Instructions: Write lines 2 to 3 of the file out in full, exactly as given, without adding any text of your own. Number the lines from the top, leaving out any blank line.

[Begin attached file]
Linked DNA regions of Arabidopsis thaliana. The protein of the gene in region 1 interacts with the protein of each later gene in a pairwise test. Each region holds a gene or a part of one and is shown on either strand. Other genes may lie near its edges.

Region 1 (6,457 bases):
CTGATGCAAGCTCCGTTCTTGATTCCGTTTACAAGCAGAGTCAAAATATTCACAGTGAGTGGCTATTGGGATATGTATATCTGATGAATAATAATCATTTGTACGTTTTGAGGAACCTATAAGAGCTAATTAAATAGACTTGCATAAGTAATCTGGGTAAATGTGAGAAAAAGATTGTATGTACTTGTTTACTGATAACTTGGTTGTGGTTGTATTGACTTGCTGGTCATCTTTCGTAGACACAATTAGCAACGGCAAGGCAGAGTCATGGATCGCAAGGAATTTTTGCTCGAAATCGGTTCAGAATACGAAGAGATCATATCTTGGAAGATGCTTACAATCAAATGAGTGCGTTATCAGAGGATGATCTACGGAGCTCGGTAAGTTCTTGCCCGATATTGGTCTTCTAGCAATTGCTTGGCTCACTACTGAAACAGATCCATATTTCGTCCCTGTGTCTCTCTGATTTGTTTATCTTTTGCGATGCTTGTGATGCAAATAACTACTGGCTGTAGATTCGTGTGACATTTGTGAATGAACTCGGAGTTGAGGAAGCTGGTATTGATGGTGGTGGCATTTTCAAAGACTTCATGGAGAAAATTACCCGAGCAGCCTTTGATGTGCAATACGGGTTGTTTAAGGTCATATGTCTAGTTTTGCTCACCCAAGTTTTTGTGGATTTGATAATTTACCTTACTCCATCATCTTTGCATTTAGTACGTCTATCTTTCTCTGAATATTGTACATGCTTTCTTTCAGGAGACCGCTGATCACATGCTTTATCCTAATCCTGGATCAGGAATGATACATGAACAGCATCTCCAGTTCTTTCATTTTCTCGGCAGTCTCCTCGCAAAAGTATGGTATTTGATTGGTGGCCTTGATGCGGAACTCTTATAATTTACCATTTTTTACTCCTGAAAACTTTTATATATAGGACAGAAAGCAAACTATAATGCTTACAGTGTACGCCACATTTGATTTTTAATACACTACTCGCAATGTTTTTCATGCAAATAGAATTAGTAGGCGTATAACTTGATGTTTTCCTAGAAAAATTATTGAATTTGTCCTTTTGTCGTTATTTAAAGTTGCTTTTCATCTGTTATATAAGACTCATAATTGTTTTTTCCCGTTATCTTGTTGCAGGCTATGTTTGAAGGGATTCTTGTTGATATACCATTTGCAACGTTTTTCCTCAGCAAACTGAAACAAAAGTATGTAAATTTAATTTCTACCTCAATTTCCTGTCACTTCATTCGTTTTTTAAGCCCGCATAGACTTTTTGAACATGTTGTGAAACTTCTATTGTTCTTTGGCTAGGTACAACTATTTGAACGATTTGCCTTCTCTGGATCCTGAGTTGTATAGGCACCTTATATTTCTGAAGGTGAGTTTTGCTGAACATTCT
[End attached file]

Region 1 (6,457 bases):
CTGATGCAAGCTCCGTTCTTGATTCCGTTTACAAGCAGAGTCAAAATATTCACAGTGAGTGGCTATTGGGATATGTATATCTGATGAATAATAATCATTTGTACGTTTTGAGGAACCTATAAGAGCTAATTAAATAGACTTGCATAAGTAATCTGGGTAAATGTGAGAAAAAGATTGTATGTACTTGTTTACTGATAACTTGGTTGTGGTTGTATTGACTTGCTGGTCATCTTTCGTAGACACAATTAGCAACGGCAAGGCAGAGTCATGGATCGCAAGGAATTTTTGCTCGAAATCGGTTCAGAATACGAAGAGATCATATCTTGGAAGATGCTTACAATCAAATGAGTGCGTTATCAGAGGATGATCTACGGAGCTCGGTAAGTTCTTGCCCGATATTGGTCTTCTAGCAATTGCTTGGCTCACTACTGAAACAGATCCATATTTCGTCCCTGTGTCTCTCTGATTTGTTTATCTTTTGCGATGCTTGTGATGCAAATAACTACTGGCTGTAGATTCGTGTGACATTTGTGAATGAACTCGGAGTTGAGGAAGCTGGTATTGATGGTGGTGGCATTTTCAAAGACTTCATGGAGAAAATTACCCGAGCAGCCTTTGATGTGCAATACGGGTTGTTTAAGGTCATATGTCTAGTTTTGCTCACCCAAGTTTTTGTGGATTTGATAATTTACCTTACTCCATCATCTTTGCATTTAGTACGTCTATCTTTCTCTGAATATTGTACATGCTTTCTTTCAGGAGACCGCTGATCACATGCTTTATCCTAATCCTGGATCAGGAATGATACATGAACAGCATCTCCAGTTCTTTCATTTTCTCGGCAGTCTCCTCGCAAAAGTATGGTATTTGATTGGTGGCCTTGATGCGGAACTCTTATAATTTACCATTTTTTACTCCTGAAAACTTTTATATATAGGACAGAAAGCAAACTATAATGCTTACAGTGTACGCCACATTTGATTTTTAATACACTACTCGCAATGTTTTTCATGCAAATAGAATTAGTAGGCGTATAACTTGATGTTTTCCTAGAAAAATTATTGAATTTGTCCTTTTGTCGTTATTTAAAGTTGCTTTTCATCTGTTATATAAGACTCATAATTGTTTTTTCCCGTTATCTTGTTGCAGGCTATGTTTGAAGGGATTCTTGTTGATATACCATTTGCAACGTTTTTCCTCAGCAAACTGAAACAAAAGTATGTAAATTTAATTTCTACCTCAATTTCCTGTCACTTCATTCGTTTTTTAAGCCCGCATAGACTTTTTGAACATGTTGTGAAACTTCTATTGTTCTTTGGCTAGGTACAACTATTTGAACGATTTGCCTTCTCTGGATCCTGAGTTGTATAGGCACCTTATATTTCTGAAGGTGAGTTTTGCTGAACATTCT